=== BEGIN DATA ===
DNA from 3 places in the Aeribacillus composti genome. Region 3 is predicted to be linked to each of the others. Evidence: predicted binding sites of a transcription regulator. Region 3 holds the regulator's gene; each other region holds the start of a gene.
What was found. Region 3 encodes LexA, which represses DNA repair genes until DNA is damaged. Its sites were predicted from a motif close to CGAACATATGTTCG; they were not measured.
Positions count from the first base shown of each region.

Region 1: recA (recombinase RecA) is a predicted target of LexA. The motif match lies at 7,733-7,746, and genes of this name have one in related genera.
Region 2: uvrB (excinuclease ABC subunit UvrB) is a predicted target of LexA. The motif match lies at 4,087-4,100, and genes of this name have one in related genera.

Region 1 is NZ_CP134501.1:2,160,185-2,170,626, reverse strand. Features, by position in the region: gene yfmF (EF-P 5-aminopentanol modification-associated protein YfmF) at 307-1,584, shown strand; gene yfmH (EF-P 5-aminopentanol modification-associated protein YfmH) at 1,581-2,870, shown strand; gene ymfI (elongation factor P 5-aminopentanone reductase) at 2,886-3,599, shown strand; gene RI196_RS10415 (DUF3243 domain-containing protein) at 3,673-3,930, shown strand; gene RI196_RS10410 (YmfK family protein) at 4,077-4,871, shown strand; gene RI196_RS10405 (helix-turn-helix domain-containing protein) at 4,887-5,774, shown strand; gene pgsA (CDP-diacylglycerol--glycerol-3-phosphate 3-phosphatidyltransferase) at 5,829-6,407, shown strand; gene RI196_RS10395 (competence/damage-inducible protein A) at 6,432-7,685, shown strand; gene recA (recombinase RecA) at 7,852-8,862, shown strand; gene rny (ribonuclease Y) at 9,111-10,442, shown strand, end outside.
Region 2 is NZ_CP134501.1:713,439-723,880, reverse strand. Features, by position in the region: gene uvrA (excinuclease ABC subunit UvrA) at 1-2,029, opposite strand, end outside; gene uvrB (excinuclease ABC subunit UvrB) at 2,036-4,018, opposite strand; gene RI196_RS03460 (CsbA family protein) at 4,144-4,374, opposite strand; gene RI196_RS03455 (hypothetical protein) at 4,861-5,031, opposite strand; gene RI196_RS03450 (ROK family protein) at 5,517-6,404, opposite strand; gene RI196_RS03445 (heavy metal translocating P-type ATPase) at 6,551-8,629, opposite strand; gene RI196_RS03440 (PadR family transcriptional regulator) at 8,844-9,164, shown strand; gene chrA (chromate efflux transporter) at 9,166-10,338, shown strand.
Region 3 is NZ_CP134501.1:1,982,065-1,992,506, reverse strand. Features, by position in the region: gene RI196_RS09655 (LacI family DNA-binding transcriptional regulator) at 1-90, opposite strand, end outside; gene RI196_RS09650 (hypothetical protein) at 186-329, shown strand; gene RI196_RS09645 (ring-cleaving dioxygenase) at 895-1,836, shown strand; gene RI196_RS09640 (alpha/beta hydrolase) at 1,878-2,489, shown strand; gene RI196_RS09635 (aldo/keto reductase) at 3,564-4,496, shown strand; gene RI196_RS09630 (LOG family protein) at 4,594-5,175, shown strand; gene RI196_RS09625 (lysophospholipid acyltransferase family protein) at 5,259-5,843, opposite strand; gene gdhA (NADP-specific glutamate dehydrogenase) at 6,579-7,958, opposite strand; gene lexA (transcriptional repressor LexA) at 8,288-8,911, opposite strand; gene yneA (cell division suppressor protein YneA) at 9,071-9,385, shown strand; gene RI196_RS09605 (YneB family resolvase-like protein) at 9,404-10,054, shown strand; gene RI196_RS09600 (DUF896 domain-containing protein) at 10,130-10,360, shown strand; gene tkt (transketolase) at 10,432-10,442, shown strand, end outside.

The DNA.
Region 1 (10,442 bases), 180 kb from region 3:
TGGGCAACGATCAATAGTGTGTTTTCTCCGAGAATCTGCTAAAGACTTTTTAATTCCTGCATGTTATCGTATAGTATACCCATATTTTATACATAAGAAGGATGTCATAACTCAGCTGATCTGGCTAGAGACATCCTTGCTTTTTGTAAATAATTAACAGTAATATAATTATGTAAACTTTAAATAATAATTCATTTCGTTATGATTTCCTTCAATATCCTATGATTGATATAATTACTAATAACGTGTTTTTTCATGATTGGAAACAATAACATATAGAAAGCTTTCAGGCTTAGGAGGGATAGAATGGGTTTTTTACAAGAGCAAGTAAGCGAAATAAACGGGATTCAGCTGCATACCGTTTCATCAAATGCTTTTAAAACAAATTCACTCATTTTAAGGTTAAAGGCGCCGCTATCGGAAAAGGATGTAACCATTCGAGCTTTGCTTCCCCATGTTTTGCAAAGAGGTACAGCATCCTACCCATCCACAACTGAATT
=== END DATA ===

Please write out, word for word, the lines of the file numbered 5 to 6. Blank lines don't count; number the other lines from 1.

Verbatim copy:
Region 2: uvrB (excinuclease ABC subunit UvrB) is a predicted target of LexA. The motif match lies at 4,087-4,100, and genes of this name have one in related genera.

Region 1 is NZ_CP134501.1:2,160,185-2,170,626, reverse strand. Features, by position in the region: gene yfmF (EF-P 5-aminopentanol modification-associated protein YfmF) at 307-1,584, shown strand; gene yfmH (EF-P 5-aminopentanol modification-associated protein YfmH) at 1,581-2,870, shown strand; gene ymfI (elongation factor P 5-aminopentanone reductase) at 2,886-3,599, shown strand; gene RI196_RS10415 (DUF3243 domain-containing protein) at 3,673-3,930, shown strand; gene RI196_RS10410 (YmfK family protein) at 4,077-4,871, shown strand; gene RI196_RS10405 (helix-turn-helix domain-containing protein) at 4,887-5,774, shown strand; gene pgsA (CDP-diacylglycerol--glycerol-3-phosphate 3-phosphatidyltransferase) at 5,829-6,407, shown strand; gene RI196_RS10395 (competence/damage-inducible protein A) at 6,432-7,685, shown strand; gene recA (recombinase RecA) at 7,852-8,862, shown strand; gene rny (ribonuclease Y) at 9,111-10,442, shown strand, end outside.